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Entries in relief pitching (3)


Dodgers Turnaround Part 2: Pitching

The other day, I kicked off this mini-series about the Dodgers by diving into the offense with regards to what has made them one of the best teams in the game this season.

Today, we move onto pitching.

The first part of the LA pitching season was ugly.

The starters were so-so

One would think that a Clayton Kershaw and Zack Greinke fronted rotation shouldn't have any problems performing well. And to a point, the starting rotation has not been overly bad. Kershaw will find himself in the middle of the Cy Young Award voting again this season. Greinke got off to a slow start, but also missed time with a broken collarbone thanks to Carlos Quentin.

The contribution that helped the most in the rotation at the beginning of the season, was that of Hyun-jin Ryu

Through the 21st of June, the Korean import's ERA of 2.96 trailed only Kershaw among Dodger starters. With a 21.2% K-rate and K/BB of 2.92, Ryu was making the Dodgers front office look brilliant for investing $61-plus million (Posting fee, $25+ million. Contract, $36 million) in the 26 year old left hander.

The starting rotation was around the middle of the pack in the NL in most categories.

But the bullpen, well...

Through June 21st, the bullpen's ERA was 13th in the National League. It's WHIP was 14th. It's OPS against was 13th. Slugging against, 12th. Do you catch my drift?

Of course, when any bullpen is doing terrible, all eyes look to the closer.

And as the closer, Brandon League was all kinds of not good during the first three months of the season.

League was 14/18 in save chances through late June, and got tuned up by opposing offenses who posted a slash line of .300/.352/.455 against him. Or roughly, Allen Craig-like. League's unsightly 5.14 ERA and 1.464 WHIP eventually got him demoted from the closer role. But as a team, the relief pitching blew 15 save opportunities through June 21st. It's easy to point and laugh at League's non-production, but the late innings were a mess for the Dodgers, and it nearly cost manager Don Mattingly his job.

But then came Kenley Jansen.

Yup, Kenley Jansen. Just your typical, run-of-the-mill, completely dominant closer. I would list the stats for Jansen, but I'd rather just stare at the stat table embedded below with you. We can clean each other's drool off of the table.

Jansen by the numbers
Kenley Jansen .181 .278 .228 5 0.817 37.3% 4.6% 1.98

The Curacao native has been nearly untouchable for the Dodgers throughout July and August, allowing only four earned runs and blowing one save in that time span. 

He may not have Mariano Rivera's cutter, But when you are using it 83.7% of the time, and the results above are what you are getting, it must be something special. 

Along with Jansen anchoring the back end of the bullpen, the rest of the Dodgers relievers have stepped in line to make sure that he gets the ball in the ninth inning. Well, except for League, his ERA since the team became ridiculous good is 4.96. Thanks for nothing, Brandon.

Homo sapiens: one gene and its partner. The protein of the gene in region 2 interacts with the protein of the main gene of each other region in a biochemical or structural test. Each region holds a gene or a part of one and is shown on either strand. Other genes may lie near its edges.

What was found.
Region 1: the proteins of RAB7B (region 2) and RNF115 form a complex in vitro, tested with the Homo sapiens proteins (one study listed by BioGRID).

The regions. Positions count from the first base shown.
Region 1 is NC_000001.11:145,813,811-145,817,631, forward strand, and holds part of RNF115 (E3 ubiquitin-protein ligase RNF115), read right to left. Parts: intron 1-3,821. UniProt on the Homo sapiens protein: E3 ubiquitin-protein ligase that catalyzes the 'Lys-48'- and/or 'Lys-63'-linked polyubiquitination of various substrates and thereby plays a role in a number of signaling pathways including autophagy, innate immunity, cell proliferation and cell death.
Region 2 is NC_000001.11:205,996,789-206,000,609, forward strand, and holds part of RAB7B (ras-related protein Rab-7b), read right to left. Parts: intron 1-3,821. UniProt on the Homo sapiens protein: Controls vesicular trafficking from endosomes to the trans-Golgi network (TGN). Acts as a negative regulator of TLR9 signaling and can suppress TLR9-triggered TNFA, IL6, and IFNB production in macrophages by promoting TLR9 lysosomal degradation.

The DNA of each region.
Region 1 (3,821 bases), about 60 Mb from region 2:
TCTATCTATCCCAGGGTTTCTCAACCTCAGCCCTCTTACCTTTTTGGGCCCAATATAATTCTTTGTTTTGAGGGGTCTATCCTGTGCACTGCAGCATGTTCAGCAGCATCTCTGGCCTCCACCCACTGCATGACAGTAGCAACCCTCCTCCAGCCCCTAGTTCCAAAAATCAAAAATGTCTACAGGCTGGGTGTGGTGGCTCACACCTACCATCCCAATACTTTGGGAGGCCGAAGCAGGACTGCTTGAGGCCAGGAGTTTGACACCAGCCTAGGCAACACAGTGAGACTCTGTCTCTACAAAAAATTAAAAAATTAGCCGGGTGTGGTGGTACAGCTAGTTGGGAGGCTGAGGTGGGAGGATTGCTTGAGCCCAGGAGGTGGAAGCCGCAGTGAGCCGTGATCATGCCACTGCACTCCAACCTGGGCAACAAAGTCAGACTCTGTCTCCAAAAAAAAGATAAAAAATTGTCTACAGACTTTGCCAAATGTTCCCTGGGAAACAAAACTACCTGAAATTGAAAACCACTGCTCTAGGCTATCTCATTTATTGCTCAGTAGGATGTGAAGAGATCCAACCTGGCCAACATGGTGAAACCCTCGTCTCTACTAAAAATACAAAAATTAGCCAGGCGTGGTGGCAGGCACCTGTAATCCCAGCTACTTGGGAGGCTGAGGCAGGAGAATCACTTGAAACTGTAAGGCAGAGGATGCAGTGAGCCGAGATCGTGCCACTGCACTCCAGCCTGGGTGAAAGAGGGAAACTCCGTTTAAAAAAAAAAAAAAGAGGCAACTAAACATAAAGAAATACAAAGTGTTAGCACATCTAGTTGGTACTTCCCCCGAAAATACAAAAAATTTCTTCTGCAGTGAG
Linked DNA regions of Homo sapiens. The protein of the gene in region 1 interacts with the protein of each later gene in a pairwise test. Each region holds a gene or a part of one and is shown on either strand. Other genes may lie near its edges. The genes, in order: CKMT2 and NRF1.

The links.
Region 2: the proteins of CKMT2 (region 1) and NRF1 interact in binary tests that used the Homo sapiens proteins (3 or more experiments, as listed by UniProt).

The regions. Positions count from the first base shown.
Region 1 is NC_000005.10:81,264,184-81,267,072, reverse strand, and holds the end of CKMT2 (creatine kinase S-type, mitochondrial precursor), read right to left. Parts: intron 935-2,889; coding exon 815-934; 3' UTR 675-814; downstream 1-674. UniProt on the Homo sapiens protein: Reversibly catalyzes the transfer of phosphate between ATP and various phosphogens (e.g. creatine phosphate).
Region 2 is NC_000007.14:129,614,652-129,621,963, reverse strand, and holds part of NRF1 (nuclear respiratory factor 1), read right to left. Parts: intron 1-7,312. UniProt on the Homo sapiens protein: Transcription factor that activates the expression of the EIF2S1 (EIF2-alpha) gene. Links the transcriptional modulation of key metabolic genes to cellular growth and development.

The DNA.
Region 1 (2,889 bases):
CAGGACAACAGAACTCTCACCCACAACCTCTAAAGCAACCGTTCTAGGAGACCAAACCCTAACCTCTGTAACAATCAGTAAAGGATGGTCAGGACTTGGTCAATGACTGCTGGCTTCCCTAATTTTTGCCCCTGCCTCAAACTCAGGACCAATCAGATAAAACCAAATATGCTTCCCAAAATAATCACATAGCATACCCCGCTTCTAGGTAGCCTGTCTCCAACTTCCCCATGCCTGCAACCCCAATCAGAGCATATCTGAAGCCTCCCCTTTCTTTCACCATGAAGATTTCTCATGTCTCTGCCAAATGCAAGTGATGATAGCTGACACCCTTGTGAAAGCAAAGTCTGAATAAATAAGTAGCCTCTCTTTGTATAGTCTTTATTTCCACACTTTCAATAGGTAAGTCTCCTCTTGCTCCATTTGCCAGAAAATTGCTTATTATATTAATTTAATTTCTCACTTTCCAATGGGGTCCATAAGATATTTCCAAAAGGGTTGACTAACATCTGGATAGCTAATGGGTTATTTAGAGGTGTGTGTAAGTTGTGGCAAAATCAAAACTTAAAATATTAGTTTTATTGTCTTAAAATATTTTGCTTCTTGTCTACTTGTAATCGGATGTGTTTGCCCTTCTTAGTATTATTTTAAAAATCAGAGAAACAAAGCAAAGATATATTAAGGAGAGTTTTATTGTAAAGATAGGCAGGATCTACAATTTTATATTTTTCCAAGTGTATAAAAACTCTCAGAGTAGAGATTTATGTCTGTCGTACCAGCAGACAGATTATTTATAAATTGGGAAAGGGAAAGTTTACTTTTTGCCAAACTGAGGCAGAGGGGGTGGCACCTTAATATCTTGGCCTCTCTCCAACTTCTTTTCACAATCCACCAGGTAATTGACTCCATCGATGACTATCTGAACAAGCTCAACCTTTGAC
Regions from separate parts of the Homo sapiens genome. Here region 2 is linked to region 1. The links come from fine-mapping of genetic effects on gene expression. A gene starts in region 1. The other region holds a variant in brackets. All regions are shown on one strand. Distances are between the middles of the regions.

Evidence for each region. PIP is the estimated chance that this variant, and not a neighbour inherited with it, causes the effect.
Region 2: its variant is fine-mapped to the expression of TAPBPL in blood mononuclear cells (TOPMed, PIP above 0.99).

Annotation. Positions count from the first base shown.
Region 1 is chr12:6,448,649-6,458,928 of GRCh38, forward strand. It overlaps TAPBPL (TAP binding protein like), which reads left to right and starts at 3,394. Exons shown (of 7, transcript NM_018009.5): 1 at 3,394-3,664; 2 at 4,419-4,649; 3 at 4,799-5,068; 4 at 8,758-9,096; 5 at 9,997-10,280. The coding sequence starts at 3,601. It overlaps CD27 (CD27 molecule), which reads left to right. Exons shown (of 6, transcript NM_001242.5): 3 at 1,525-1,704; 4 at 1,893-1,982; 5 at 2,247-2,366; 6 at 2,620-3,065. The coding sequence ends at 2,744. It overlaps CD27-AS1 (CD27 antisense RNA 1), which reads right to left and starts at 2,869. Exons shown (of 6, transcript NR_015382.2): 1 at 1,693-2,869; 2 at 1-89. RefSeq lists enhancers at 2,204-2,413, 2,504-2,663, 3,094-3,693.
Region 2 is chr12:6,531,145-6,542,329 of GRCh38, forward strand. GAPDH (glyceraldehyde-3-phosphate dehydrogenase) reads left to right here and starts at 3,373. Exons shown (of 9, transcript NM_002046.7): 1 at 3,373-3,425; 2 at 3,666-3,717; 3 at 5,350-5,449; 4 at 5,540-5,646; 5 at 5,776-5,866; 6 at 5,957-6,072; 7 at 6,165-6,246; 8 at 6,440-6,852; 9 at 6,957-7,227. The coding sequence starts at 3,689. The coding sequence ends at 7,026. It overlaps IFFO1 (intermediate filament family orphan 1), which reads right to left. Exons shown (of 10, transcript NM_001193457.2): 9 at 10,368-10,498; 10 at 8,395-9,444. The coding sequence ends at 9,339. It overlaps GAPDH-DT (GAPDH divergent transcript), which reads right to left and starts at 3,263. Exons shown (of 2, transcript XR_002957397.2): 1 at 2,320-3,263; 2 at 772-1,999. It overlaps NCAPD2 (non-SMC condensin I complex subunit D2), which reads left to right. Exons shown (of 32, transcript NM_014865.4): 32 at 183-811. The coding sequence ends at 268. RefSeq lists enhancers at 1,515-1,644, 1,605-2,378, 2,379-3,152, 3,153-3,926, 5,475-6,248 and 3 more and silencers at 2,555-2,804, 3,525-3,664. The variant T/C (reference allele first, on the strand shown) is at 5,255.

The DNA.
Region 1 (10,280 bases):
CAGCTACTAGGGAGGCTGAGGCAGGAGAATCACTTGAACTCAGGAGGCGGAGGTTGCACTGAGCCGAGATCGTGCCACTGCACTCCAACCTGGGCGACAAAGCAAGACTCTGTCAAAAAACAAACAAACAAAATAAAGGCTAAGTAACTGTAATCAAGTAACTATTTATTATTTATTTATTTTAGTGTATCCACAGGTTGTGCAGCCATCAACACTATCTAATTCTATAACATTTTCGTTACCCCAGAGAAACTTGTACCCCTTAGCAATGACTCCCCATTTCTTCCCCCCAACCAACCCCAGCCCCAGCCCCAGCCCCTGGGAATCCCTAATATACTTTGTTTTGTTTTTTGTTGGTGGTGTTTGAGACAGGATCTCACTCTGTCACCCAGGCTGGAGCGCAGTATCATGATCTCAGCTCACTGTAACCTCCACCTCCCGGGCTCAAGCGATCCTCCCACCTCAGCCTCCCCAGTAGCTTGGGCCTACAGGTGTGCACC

Ronald Belisario has appeared in 25 games since June 21st. His ERA over that span is 0.90. His WHIP is 1.000. Chris Withrow has appeared in 11 games and has an ERA of 1.59 with a WHIP of 0.765. J.P. Howell has an ERA of 0.52 and a WHIP of 0.981. In 24 games, Paco Rodriguez has an ERA of 0.47 and a WHIP of 0.569.

That's five relievers if you include Jansen who have a sub-2.00 ERA and WHIP's at 1.000 or below.

The game is over after four

As a unit the relief corp since June 22nd ranks first in the NL in ERA (2.67), first in WHIP (1.041), third in OPS against (.663) and their K/BB of 3.61 is pacing the NL as well. In theory, that means that every game where the Dodgers have a lead after four innings, should be nearly automatic, and starters could be used less.

But that would mean a lot less Kershaw and his 7-2 record. What's that? You think pitchers wins are silly too? How about an ERA of 1.40, a WHIP of 0.649 and a K-Rate of 25.5% to go along with his 7-2 record over his 10 starts since June 21st? I may have said it before, but just in case I haven't, Clayton Kershaw is good. Like, really really good. I could probably write about him everyday. 

And his number two, Zack Greinke, has been a legitimate number one. He's 8-1 over his last 11 starts to go along with a 2.25 ERA and 1.092 WHIP. A big money offseason signing that worked. I wish my team had one of those. 

The Dodgers are on a run where they are 42-9 since June 21st. 42-9! The Tampa Bay Rays were recently called the "hottest team in baseball." Their record since June 21st is 31-16. The Atlanta Braves just rattled off 14 consecutive wins. Their record? 32-16. 

No team can touch what the Dodgers have been doing for the last eight weeks.